If you have a genealogist on your gift list, your shopping will be simple: Give her or him a reference book. If you are the tree shaker, compile your wish list now so your family knows which books you would like for your personal library.
Here are some suggestions:
"Map Guide to the U.S. Federal Censuses, 1790-1920" by William Thorndale and William Dollarhide, will please any genealogist. It shows all U.S. county boundaries of this period, includes nearly 400 maps with old county lines superimposed over the modern ones, highlighting the boundary changes at 10-year intervals.
Accompanying each map are explanations of boundary changes, notes about the census and keys to finding specific localities. In addition, there are inset maps that clarify territorial lines and a state-by-state bibliography of sources. An appendix outlines pitfalls in mapping county boundaries and the index lists all present-day counties, and nearly all defunct counties or counties that were later renamed.
"Map Guide" is indispensable in solving the problem of what county to find your elusive ancestors in census records. As so often occurs, your family didn't move at all--but rather the county and/or state boundaries changed. This book is superb both in context and layout.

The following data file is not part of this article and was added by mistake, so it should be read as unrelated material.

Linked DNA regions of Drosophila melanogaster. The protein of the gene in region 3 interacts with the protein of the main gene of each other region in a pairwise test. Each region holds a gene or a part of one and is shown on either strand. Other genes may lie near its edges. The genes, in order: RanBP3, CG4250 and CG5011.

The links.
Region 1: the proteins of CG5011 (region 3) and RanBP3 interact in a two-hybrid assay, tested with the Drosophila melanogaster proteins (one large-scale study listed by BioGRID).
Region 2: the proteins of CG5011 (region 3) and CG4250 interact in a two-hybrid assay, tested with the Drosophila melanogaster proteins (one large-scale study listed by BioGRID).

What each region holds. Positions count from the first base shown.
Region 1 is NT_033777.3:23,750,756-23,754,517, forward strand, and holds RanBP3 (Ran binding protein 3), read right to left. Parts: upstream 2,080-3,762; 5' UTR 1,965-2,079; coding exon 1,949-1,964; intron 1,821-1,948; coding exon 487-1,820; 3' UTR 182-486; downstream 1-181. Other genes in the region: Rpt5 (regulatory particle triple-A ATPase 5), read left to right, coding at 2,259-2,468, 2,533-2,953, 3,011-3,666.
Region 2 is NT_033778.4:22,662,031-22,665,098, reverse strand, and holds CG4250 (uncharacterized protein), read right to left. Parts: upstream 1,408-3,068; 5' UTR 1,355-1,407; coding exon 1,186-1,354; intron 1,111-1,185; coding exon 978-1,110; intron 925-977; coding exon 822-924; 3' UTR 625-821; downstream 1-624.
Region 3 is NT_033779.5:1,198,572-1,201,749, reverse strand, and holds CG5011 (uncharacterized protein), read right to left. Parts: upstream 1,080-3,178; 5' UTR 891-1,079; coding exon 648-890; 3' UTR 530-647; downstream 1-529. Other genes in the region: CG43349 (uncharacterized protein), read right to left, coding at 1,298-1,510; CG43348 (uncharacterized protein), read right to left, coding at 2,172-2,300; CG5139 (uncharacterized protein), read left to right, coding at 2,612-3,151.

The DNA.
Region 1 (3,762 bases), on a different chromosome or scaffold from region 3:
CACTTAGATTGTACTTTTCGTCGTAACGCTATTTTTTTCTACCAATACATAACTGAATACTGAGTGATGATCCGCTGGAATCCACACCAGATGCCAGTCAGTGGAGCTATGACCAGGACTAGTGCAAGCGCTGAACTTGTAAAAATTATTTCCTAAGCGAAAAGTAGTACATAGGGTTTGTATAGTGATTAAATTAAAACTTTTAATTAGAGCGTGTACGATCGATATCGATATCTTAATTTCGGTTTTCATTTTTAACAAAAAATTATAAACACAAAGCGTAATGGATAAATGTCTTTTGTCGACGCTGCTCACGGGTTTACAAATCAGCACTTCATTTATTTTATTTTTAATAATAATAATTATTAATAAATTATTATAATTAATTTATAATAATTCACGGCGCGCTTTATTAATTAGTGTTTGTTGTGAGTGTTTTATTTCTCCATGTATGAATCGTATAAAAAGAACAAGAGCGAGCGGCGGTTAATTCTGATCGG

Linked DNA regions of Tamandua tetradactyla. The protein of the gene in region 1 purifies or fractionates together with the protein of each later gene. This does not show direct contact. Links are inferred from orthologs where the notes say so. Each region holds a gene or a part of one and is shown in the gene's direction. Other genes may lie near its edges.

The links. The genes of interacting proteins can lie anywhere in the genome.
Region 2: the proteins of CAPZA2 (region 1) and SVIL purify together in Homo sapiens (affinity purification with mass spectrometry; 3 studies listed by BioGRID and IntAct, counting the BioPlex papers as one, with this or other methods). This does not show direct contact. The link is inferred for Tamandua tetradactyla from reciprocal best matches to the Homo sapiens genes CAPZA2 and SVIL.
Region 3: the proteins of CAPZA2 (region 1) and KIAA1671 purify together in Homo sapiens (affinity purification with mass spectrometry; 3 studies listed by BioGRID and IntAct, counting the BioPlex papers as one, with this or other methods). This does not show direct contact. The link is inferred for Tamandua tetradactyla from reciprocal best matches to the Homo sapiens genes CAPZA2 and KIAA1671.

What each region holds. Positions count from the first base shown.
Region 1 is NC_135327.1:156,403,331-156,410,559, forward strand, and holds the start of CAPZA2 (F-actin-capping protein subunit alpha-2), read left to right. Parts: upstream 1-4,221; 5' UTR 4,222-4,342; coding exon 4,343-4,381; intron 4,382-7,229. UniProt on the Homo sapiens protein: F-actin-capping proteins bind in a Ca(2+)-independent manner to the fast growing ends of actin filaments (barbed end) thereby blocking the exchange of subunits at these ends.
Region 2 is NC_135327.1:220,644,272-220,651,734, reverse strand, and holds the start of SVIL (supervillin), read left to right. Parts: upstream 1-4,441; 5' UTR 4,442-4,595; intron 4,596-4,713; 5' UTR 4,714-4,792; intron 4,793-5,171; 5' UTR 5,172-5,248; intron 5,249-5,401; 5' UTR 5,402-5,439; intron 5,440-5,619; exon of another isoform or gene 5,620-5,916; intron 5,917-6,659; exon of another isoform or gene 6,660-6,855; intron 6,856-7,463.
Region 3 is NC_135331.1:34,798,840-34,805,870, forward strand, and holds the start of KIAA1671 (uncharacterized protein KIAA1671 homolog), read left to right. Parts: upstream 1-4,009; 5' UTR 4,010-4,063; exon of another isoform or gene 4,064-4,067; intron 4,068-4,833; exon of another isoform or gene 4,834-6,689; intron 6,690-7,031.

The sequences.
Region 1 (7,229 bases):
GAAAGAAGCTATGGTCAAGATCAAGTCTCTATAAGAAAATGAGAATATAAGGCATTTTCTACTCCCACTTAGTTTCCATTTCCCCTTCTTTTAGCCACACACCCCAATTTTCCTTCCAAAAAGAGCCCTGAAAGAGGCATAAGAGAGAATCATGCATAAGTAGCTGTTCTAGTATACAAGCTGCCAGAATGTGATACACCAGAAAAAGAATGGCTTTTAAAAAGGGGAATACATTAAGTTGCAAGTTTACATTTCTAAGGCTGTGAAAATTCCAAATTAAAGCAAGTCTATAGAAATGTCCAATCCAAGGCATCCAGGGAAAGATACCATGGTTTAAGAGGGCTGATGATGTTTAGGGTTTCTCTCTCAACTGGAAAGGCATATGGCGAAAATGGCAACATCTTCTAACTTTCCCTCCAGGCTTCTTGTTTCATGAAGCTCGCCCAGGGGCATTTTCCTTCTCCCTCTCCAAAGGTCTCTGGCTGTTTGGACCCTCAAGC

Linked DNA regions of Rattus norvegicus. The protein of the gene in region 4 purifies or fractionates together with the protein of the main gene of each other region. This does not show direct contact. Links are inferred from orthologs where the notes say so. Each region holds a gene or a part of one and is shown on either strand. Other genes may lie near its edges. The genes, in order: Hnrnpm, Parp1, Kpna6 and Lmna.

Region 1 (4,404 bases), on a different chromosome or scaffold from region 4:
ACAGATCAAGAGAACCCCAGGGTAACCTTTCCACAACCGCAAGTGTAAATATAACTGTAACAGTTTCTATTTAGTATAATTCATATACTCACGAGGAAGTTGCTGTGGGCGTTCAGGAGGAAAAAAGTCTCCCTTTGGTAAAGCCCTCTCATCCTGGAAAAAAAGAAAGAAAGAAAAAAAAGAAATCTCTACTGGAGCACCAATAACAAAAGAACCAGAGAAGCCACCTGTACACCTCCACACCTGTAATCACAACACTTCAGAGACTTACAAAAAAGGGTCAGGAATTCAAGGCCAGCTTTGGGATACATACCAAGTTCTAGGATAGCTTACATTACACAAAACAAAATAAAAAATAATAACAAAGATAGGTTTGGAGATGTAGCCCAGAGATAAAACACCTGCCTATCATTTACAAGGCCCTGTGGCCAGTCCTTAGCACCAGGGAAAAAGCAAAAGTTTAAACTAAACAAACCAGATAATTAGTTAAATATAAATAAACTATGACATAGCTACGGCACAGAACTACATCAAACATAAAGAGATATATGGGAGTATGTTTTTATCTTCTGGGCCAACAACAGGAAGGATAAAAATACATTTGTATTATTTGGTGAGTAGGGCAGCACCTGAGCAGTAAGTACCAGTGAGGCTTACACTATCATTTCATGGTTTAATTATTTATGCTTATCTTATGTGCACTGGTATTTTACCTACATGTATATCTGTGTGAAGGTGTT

Published by Genealogical Publishing Co., 1001 N. Calvert St., Baltimore, Md. 21202, it is available for $51.95 postpaid.
The revised edition of Donald Lines Jacobus' "Index to Genealogical Periodicals" by Carl Boyer III, will be of immeasurable aid to any genealogist.
As the author points out, "A major difference between the successful genealogist and those who have had little success lies in the use of indexed works to determine what research has already been done by others."
Boyer's book is a great new source that every serious family historian will consult many times--especially if you have old American lines. It is arranged by a surname, place and topic indexes, making it handy to use.
Order from the author, P.O. Box 333, Newhall, Calif. 91322 for $22 postpaid.
If Quakers hang upon your family tree, there is an important new book called "Our Quaker Ancestors."
Written by Ellen Thomas Berry and David Allen Berry, a husband-wife team of certified genealogists, it includes a short history of the Quaker movement, their migrations to and within America, the special types of records available for research and how to locate and use these records.
"Our Quaker Ancestors" is available for $19.50 postpaid from Genealogical Publishing Co., 1001 N. Calvert St., Baltimore, Md. 21202.
If your Southern roots go back to Georgia, as so many do, you'll find "Georgia Genealogical Research" by George K. Schweitzer, 407 Regent Court, Knoxville, Tenn. 37923 of great value.
It includes more than 1,300 sources for tracing your Georgia ancestors and detailed instructions on how to carry out the research.
It's available from the author for $9 postpaid.